How the entitlement culture can sink emergency medicine contract management groups.
An entitlement culture is one which says, “you owe me” because of who I am or what status group I belong to. While some have argued that such a mentality has been on display in the Occupy Wall Street movement – young people believing that they are “owed” a job because a small percentage of the population earns a lot of money – they are certainly not alone. Entitlement cultures can exist in business organizations as well, including emergency medicine group practices, and it’s an infectious problem that must be dealt with if a group is to thrive.
In businesses that have allowed an entitlement culture to develop, employee focus is biased toward what the business can do for the employee to the detriment of what the employee should be doing for the business. All business-employee or medical practice-partner/owner relationships are based on an underlying quid pro quo, which is that the business is there to sustain the employee or owner provided that the employees and owners act in such a way as to sustain the business. Yet it is not hard in such organizations to find evidence that this bargain is being regularly broken. Employees feel entitled to carry off supplies for personal use or copy the PTA meeting agenda without reimbursing the business. The practice of providing paid sick leave, put in place to aid and protect the unfortunate employee struck by illness, is now seen as a universal benefit to which one is entitled and to be taken whether there is sickness or not. And of course all kinds of games are played with expense reimbursement, none of them to the benefit of the company.
In emergency medicine group practices, the entitlement culture view of the world is most obvious among a certain group of new residency graduates. They have been taught by their mentors that they are entitled to be given group ownership, high pay and benefits for a minimum of clinical work and accountability to the group, solely because they belong to what they believe is an elite group of residency-trained emergency physicians. But this is no different than what goes on in many independent emergency medicine groups where some partners receive privileges or benefits based solely on their seniority, or the fact that they started the practice thirty years ago. At its worst, entitlement in these kinds of practices manifests as a pass on confronting bad behavior or sub-standard clinical practice on the part of a partner or owner. The big question is: How many physicians with an entitlement view of their group can a group practice tolerate and still be competitive in today’s increasingly competitive emergency medicine world? The answer, in my opinion, is none, because if the group is tolerating it in one person it is likely tolerating it in all and as Mitch Free wrote in The Street: “Entitlement is often a fatal infection.”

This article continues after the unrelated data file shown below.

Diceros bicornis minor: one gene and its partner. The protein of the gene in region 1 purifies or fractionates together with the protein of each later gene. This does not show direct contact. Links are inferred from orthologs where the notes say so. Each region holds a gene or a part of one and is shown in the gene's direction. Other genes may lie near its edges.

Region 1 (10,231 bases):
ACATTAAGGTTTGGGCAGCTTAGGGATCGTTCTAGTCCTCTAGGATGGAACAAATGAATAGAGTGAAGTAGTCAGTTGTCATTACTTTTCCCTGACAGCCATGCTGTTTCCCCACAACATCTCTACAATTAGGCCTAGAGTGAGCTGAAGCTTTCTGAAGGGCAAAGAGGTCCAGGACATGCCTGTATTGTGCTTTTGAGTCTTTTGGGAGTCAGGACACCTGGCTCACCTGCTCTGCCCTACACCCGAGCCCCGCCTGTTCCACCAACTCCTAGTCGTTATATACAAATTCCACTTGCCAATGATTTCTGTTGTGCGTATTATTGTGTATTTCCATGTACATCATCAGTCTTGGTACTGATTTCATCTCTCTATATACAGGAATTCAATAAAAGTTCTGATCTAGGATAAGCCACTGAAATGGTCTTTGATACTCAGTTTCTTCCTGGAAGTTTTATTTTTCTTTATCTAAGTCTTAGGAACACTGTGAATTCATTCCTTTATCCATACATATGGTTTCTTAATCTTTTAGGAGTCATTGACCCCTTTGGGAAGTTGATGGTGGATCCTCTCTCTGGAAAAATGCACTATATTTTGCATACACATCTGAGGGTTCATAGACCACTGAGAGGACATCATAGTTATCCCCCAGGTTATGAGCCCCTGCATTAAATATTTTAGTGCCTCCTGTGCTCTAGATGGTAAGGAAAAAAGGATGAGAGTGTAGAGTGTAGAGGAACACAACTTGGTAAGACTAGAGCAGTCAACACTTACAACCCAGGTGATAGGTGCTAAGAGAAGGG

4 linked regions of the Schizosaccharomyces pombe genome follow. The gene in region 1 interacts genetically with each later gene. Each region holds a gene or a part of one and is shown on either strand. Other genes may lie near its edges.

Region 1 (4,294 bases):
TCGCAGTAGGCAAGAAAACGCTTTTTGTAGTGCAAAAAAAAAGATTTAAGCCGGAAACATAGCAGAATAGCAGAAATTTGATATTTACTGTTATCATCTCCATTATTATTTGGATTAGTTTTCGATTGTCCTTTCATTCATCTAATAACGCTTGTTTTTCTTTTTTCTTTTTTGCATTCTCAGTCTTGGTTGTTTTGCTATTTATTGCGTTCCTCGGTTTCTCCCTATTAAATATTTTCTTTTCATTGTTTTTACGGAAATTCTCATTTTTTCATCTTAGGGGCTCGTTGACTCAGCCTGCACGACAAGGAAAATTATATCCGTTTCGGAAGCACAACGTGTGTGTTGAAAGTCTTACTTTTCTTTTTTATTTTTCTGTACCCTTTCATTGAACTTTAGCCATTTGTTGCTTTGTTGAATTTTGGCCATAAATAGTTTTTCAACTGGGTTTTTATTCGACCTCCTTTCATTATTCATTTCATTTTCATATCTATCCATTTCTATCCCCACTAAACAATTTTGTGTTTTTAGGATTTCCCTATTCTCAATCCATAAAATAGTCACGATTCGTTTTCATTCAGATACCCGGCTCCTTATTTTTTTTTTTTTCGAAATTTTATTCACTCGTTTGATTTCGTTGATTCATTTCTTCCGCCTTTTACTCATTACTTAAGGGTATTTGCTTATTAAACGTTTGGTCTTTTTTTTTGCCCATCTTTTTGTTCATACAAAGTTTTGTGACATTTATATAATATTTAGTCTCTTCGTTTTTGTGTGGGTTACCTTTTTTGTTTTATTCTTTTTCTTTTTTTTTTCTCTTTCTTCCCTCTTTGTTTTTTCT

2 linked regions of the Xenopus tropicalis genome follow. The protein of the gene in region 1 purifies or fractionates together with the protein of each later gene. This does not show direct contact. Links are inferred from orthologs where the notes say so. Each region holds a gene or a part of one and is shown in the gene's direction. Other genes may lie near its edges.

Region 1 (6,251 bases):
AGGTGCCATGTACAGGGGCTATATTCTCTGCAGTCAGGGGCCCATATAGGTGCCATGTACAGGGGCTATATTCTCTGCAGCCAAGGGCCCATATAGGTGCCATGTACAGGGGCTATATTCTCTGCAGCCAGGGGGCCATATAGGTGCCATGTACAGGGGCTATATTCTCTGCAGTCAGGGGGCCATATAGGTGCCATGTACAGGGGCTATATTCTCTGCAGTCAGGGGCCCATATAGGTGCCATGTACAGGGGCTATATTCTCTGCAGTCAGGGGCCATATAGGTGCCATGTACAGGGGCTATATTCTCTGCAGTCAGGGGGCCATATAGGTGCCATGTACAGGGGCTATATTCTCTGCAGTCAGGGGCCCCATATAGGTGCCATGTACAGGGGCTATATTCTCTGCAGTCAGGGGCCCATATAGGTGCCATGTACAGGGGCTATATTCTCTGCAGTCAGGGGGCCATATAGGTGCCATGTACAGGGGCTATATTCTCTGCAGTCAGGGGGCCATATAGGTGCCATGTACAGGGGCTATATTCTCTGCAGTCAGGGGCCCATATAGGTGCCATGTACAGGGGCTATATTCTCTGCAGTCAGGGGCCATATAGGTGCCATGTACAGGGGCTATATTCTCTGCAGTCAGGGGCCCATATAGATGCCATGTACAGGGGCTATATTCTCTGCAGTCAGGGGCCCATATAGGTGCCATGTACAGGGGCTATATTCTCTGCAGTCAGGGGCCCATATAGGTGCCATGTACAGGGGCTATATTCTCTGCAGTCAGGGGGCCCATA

All enduring businesses and emergency medicine groups are meritocracies to one degree or another because the truth is, as Medal of Honor winner, POW, and Vice Presidential candidate Vice Admiral James B. Stockdale has stated: “Entitlement and privilege corrupt.” Not only that, but they sap morale and degrade productivity too. Those in an EM group who argue against productivity-based compensation may be opposed to it because it threatens their entitlement to the same rate of pay regardless of practice contribution. The successful business or practice prospers when all of its members are held accountable for their contributions; for their side of the bargain. An additional truth is that making the cultural transition to, or re-establishing, merit and accountability in an organization like an emergency medicine group is not easy and requires hard decisions and hard interpersonal work. Some key steps in the process might be as follows:
1) Create a strategic plan that clearly recognizes the different types of work necessary in an EM group practice (clinical, leadership, administrative, and ownership) and resolve to hold those doing each kind of work accountable for their results and compensate them accordingly.
2) Begin immediately to recruit new partners with strong ethics who recognize that accountability is as much a part of a healthy group practice as entitlement.
3) Re-design your orientation program to be certain it clearly communicates the expectations from the individual in each type of EM group work.
4) Implement an accountability system that objectively measures performance and results, and have the discipline necessary to provide regular performance reporting to new hires, senior partners and everyone in between.
5) Implement self-directed, self-managed, owner-led Project Teams. This engages the owners, leverages the group’s power, and identifies and trains succession candidates.
6) Implement a progressive disciplinary system that confronts problems early, provides terms of satisfaction for correction, and holds the individual accountable for meeting them. Impose meaningful consequences if the terms of satisfaction are not met.
7) Provide opportunities for group members to grow in their non-clinical capabilities in the areas of relationship, communications, and project management.
8) Regularly and publicly acknowledge those that are outstanding in their commitment to the practice and its goals and objectives.
Hanging in there with the status quo when your group has drifted into an entitlement culture is like going with the river’s flow: it seems so safe and easy until you round the bend and see the falls ahead. There’s never a perfect time to address your group’s culture but the people who are actively paddling are rarely the ones ending up on the rocks below the falls.
Ronald A. Hellstern, MD, is the Principal & President, Medical Practice Productivity Consultants, Dallas, Texas